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Review of Literature - Term Paper Example

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Name Instructor Class 2 July 2011 Review of Literature Islam is a diverse tapestry, with both extremes and in-between religious denominations, and so it cannot be categorized as secular or fundamentalist only. In this book, Islam: Religion, History and Civilization, Nasr explores and describes the immense grounds of Islamic history, theology, and philosophy…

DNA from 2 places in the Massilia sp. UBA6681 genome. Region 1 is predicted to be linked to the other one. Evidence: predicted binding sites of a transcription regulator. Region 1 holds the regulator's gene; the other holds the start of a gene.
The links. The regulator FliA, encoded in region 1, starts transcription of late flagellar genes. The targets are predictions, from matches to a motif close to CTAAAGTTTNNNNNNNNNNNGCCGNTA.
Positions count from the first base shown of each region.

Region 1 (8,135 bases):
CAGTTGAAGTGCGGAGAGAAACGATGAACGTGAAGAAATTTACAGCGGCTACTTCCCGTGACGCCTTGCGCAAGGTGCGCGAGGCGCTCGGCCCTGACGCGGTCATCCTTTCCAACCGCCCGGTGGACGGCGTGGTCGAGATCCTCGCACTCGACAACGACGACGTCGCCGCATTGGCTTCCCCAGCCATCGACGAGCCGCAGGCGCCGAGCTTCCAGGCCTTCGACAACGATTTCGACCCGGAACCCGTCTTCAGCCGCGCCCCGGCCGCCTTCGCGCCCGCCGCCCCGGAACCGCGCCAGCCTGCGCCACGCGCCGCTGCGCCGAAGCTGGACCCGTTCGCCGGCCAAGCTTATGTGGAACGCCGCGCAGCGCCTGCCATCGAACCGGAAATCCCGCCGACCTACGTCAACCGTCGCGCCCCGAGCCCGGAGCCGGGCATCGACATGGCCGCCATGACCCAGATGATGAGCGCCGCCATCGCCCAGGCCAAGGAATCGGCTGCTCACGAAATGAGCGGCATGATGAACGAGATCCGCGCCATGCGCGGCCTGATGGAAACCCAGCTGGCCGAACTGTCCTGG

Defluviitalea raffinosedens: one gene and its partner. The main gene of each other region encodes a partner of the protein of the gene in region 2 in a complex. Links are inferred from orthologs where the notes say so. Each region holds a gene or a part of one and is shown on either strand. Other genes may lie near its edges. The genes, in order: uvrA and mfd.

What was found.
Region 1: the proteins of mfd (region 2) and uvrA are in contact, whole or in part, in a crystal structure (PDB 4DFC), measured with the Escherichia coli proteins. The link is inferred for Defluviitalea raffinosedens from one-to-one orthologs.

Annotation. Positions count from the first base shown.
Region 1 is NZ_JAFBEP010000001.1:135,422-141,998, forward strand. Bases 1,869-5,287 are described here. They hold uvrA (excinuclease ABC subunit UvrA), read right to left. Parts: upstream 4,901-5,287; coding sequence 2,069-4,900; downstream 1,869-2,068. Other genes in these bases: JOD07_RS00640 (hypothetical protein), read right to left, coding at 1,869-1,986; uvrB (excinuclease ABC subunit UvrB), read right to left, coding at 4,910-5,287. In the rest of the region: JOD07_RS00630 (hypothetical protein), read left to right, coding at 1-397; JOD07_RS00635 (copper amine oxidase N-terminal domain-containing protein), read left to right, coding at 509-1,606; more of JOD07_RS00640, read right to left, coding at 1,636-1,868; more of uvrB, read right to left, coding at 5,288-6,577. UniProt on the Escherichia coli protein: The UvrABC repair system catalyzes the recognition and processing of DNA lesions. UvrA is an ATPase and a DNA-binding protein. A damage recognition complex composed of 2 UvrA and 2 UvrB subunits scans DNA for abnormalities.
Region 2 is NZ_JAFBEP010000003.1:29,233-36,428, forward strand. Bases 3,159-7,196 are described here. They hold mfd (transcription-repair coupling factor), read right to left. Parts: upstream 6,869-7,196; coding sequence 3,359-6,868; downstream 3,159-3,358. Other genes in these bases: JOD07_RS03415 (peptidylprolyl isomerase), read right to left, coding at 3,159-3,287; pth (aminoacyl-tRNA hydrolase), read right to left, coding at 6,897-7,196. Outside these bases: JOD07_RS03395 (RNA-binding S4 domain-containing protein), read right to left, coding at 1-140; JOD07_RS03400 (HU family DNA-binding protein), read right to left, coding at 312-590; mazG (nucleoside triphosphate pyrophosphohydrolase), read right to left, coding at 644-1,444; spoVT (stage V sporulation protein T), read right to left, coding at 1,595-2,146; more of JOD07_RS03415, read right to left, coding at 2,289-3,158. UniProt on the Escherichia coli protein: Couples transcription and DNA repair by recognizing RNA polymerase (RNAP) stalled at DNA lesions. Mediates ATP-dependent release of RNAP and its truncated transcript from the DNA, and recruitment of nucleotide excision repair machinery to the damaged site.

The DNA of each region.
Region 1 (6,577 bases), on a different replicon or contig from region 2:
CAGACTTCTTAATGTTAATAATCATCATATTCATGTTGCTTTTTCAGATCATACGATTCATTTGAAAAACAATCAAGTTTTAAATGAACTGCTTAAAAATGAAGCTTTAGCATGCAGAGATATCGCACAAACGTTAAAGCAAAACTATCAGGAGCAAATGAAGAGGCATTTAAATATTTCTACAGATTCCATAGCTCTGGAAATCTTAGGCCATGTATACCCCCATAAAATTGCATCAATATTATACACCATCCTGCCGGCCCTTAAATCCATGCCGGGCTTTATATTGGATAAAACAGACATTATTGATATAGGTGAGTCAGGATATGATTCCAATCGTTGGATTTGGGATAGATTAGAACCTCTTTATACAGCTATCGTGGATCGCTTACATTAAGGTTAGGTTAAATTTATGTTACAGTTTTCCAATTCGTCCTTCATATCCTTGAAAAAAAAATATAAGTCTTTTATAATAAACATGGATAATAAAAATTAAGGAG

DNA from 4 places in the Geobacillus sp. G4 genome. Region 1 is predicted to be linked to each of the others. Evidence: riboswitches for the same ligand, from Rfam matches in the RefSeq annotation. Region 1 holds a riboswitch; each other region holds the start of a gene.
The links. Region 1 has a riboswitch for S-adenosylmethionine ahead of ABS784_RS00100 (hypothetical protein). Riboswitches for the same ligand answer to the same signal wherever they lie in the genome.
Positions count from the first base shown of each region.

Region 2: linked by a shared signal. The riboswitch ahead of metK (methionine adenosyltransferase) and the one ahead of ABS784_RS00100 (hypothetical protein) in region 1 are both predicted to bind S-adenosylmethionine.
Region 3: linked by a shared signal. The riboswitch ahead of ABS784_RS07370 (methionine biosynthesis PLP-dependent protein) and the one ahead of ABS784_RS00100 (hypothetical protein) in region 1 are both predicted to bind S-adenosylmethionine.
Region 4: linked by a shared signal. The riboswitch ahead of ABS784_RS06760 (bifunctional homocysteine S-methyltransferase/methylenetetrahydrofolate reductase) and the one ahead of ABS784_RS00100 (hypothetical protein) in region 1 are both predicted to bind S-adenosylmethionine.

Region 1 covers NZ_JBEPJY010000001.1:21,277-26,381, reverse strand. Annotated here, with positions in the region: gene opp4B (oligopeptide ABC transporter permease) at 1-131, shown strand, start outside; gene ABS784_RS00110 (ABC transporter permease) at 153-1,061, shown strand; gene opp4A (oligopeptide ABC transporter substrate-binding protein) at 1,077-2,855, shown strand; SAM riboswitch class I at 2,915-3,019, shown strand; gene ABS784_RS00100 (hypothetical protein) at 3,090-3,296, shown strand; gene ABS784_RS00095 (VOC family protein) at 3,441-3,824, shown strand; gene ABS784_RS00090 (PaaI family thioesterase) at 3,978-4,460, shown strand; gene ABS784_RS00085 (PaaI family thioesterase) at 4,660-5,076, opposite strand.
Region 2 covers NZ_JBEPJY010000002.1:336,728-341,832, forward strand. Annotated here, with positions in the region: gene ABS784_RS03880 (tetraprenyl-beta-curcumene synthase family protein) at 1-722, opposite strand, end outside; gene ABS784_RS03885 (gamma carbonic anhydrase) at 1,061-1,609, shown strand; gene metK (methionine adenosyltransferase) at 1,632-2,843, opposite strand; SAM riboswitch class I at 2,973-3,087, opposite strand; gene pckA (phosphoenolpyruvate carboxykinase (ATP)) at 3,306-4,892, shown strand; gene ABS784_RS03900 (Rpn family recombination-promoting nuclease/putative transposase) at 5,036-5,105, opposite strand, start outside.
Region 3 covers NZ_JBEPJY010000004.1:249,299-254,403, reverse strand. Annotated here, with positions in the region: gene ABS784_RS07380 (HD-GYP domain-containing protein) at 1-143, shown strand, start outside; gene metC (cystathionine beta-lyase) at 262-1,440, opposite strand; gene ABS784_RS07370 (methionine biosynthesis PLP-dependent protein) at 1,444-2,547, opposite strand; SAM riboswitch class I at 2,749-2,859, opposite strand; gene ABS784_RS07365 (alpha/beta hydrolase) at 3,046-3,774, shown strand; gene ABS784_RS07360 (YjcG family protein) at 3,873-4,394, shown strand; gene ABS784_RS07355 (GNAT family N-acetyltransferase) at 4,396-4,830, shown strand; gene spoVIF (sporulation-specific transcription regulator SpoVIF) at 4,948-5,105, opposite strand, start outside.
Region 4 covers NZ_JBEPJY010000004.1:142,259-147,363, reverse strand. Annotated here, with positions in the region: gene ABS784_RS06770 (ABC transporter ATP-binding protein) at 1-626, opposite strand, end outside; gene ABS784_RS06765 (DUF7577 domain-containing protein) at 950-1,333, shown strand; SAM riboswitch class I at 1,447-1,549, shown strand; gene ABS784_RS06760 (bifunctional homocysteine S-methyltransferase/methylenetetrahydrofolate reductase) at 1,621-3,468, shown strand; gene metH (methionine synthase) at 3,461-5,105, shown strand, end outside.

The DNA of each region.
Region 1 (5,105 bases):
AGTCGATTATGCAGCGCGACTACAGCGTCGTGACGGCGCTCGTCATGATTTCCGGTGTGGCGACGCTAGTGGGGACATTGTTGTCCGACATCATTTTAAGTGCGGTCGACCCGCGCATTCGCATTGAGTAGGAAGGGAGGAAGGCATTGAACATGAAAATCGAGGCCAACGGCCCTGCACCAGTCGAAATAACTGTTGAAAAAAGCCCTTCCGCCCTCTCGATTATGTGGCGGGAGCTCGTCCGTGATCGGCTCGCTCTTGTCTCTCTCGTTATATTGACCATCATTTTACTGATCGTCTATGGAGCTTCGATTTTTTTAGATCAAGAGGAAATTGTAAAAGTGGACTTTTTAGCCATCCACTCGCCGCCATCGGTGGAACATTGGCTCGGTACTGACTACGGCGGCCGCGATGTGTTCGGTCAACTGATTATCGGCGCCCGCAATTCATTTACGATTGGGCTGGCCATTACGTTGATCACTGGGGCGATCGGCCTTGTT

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Download file to see previous pages In chapter 1 of the book Global Islamic Politics, Husain discusses the connection between past and present revivalist movements. He asserts that Islam can be used as a tool for political changes. Like Nasr, he argues that Islam is too nuanced to be generalized as secular or extremist. Instead, its various concepts, such as jihad and taqlid or adherence to legal rulings, have been used and interpreted by diverse Islamic movements. The Quran is subject to diverse interpretations, because personal beliefs color the many ambiguous concepts and statements in it. It supplements the political dimension of Islam and can fit nicely into Islam: Religion, History and Civilization by Nasr. Love and friendship are integral concepts to Islam and can be used to promote interfaith interactions and religious tolerance. In a speech to the pope called “We and You-Let Us Meet in God’s Love,” Nasr asserts that Christianity and Islam share similar fundamental beliefs in one God and in teaching the importance of faith in daily living. He understands that there are also core differences in Islamic and Christian beliefs and practices, but he stresses that these differences are not enough to justify centuries of conflict and opposition. He calls for peace between these religions and their followers, as they both pursue a life dedicated to God. He believes that it is possible for Christians and Muslims to be friends, since they are both advocates of love and peace: “We submit to Him, and ask for His help and affirmation in carrying out this momentous task of meeting with you in friendship and peace under the banner of that Common Word that unites us” (Nasr 4). This article reinforces the article by Chittick on love and friendship. Islam is not a religion of violence, but a religion of love and peace. Chittick argues that love and friendship cannot be separated in Islamic spirituality, because in Persian and Arabic languages alone, saying “I love you” relates to having a friend in that person that one loves: “…to say “I love you” in Persian you say dustat daram, literally, “I have you as a friend” (1). He says that people should understand that the true aim of their love is God, and so they have to act in the kind of love that is characterized by “God’s beautiful character traits” (Chittick 16). God sends prophets, who teaches people how to love: “Only when they learn to love by following the prophetic example can they truly love God, and as a function of love for God, love their neighbors as well” (Chittick 18). This article is comparable to the speech of Nasr, because it signifies that love and friendship can also exist among different religions. Love should be the center of interfaith dialogues and instead of spreading hate and aggression, all religious and non-religious people should promote love and friendship that are based on the core of the human spirit, as Chittick contends. Muslims are widely distributed across the world, and so they cannot be treated as a very small minority. According to the Pew Research Center: “A comprehensive demographic study of more than 200 countries finds that there are 1.57 billion Muslims of all ages living in the world today, representing 23% of an estimated 2009 world population of 6.8 billion” (1). The main point of this article is that Islam is a potent force to ...Download file to see next pagesRead More
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